Added Fish To New Pond, Now What.....


Meyer Jordan

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Yes, but remember to add it slowly. It should take a few days to 'safely' raise the dKH to 150.
Always test the water immediately before any remaining dosages. This will tell you if you are dosing too much. Remember, you are striving to increase the dKH no more than 25 dKH per day.
Major, Major typo on my part. The above should read "you are striving to increase the dKH no more than 25 ppm per day.
So sorry. Getting too old for multi-tasking.
 
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That green is algae, and it is consuming the ammonia that is available.
That's a good thing.
I'm going to ask eventually, chicken or egg?
-need green water to eat ammonia
-but green water considered ugly

is the end goal to have clear water which still cleans ammonia?

this Padawan is listening intently...
 
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just read on the interweb, that surface area exposed to direct sun could be an issue.Since I have no plants, and the recommendation was 60-70 coverage, I'm going to make some faux Lilly pads out of foam as recommended by some folks here.

with the shade and limited ammonia waste, will the water begin clearing?
 
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I'm going to ask eventually, chicken or egg?
-need green water to eat ammonia
-but green water considered ugly

is the end goal to have clear water which still cleans ammonia?

this Padawan is listening intently...
Actually, you want bacteria to consume the majority of ammonia.:)

Algae is there as a "safety valve" that consumes excess ammonia, as the level of ammonia is constantly fluctuating in healthy ponds. As your pond matures, you'll see green water less frequently, usually only when the pond comes out of colder winter temperatures, until the bacteria level stabilizes again.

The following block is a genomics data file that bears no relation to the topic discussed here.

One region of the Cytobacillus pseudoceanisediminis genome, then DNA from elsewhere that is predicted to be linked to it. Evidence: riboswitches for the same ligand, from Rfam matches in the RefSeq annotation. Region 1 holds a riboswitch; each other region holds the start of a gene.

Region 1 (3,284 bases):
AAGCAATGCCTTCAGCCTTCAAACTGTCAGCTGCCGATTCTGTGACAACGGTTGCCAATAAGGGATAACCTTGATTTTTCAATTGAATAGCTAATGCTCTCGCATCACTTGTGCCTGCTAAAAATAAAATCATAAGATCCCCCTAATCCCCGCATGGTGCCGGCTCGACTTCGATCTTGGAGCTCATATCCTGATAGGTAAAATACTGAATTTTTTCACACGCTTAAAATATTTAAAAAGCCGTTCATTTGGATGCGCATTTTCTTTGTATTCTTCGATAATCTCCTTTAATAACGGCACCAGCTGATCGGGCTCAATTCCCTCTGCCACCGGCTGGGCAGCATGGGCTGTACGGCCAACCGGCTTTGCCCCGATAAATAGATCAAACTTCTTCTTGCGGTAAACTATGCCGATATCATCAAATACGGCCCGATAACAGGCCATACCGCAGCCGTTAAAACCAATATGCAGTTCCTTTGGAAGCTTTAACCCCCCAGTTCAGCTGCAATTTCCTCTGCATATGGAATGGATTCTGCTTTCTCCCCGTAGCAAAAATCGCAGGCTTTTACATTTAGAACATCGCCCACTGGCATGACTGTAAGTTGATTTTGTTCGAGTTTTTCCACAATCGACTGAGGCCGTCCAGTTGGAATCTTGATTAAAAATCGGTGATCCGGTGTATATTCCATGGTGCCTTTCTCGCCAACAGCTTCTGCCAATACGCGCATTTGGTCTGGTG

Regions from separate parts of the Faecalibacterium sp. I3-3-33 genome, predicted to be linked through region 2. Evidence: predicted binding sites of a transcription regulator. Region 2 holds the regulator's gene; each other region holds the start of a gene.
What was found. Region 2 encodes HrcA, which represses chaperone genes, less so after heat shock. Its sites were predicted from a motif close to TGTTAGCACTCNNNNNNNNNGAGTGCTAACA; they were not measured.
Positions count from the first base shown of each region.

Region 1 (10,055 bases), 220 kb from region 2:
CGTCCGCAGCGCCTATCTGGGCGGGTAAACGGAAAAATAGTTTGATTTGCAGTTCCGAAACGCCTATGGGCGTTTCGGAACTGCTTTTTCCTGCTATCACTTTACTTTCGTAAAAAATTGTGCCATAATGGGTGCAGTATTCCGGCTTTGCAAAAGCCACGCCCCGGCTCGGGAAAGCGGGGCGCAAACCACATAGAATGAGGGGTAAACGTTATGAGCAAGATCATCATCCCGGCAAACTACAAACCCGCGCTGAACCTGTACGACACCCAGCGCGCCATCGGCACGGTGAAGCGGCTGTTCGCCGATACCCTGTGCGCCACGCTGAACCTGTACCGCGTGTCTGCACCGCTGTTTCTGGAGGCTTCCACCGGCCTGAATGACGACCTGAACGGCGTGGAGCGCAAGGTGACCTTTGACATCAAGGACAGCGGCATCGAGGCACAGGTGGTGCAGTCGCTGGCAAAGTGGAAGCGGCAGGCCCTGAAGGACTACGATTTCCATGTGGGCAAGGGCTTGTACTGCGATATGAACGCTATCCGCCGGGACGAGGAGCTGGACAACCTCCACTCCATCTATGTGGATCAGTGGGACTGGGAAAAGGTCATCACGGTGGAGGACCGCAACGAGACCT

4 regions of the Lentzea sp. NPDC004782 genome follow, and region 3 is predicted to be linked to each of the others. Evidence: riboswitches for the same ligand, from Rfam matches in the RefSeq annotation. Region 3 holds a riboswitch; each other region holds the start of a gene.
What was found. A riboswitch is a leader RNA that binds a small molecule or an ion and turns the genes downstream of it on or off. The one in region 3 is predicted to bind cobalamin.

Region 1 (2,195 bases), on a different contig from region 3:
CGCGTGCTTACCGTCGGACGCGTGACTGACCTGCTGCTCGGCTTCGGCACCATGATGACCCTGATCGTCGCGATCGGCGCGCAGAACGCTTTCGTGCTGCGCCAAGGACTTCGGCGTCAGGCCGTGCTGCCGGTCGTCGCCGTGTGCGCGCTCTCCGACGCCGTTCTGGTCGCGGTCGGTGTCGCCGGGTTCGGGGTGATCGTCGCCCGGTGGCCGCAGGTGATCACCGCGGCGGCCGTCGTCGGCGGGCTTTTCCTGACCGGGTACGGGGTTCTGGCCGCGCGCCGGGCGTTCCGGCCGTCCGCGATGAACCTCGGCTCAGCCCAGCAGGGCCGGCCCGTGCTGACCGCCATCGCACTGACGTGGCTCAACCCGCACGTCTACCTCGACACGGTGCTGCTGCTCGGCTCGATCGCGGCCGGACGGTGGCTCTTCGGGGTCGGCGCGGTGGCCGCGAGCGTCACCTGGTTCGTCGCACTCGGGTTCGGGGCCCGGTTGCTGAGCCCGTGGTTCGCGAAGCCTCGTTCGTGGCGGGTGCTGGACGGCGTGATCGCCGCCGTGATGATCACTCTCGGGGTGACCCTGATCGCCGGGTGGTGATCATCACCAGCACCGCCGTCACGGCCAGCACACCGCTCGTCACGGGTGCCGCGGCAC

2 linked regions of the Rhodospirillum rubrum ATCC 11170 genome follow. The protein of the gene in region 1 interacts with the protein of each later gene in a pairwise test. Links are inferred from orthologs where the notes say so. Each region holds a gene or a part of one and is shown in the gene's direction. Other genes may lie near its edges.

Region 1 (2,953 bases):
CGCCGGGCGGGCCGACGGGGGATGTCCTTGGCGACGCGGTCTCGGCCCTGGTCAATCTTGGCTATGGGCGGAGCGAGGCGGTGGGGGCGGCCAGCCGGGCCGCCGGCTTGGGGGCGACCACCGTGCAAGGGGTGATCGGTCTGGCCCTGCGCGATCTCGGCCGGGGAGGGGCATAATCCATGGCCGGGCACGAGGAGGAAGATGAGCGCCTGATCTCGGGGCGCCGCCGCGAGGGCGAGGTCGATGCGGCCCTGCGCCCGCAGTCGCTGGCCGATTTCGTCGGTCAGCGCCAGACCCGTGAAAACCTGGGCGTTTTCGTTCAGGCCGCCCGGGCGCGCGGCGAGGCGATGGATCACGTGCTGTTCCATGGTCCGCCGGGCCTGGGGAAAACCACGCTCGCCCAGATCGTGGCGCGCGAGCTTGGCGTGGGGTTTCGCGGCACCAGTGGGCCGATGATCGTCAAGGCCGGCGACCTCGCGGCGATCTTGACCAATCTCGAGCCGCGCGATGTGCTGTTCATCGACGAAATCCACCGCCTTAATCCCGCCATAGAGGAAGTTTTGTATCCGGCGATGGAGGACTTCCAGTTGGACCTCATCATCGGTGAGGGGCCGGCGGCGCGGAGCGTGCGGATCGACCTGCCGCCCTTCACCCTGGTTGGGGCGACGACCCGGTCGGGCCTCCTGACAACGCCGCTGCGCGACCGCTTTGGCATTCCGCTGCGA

.
 

Meyer Jordan

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Not to usurp @MitchM , but maybe I can shed some light on this subject.
All algae assimilates Ammonia (and Nitrate). It is just the natural order of things that, in a new pond, planktonic algae is the first to colonize and will assimilate the Ammonia until the attached algae (periphyton) and nitrifying bacteria can become established. The bulk of the nitrification, however, is accomplished by these nitrifying bacteria. They are much more efficient in performing this task. Another benefit of algae is that it provides the greater percentage of Oxygen that is available in a pond.
It may be considered ugly by some, but it is a necessary part of the aquatic food chain and a major player in the biochemical balance of any aquatic ecosystem.
 
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Don't know how to do the 'quote a part of a previous post', have tried several times, but to no avail. Anyway, the OP asked in an earlier post about the white spheres amongst the netting tubes, and the answer came back as 'snail eggs'. Do American snails lay their eggs individually then? All varieties of English pond snails lay them in long jelly sausage shapes containing multiple embryos. Just curious. My thoughts were fish eggs to be honest.
 
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Not to usurp @MitchM , but maybe I can shed some light on this subject.
All algae assimilates Ammonia (and Nitrate). It is just the natural order of things that, in a new pond, planktonic algae is the first to colonize and will assimilate the Ammonia until the attached algae (periphyton) and nitrifying bacteria can become established. The bulk of the nitrification, however, is accomplished by these nitrifying bacteria. They are much more efficient in performing this task. Another benefit of algae is that it provides the greater percentage of Oxygen that is available in a pond.
It may be considered ugly by some, but it is a necessary part of the aquatic food chain and a major player in the biochemical balance of any aquatic ecosystem.
haha, I guess ugly is in the eye of the beholder, some of you may recall me posting a picture of a Chinese koi pond with dark pea soup water that had likely been that way for 500 years. I'll actually be back in Shanghai and Tokyo next week and interested in comparing the differences in the pond cultures there. I wish I didn't have to leave, but my wife will monitor the water next week and the following week my in-laws. Ironically, we all received our undergrads in some form of chemistry....

I just checked the water again and the KH is creeping higher to about 60ppm. Added another 1/3 cup of baking soda and will repeat in 30 mins. Is there a saturation level where I should expect the KH to jump up? If so, I'll need to check the water between each dose. Glad my chemistry background is becoming useful again. I actually understand most of the college papers I've been reading....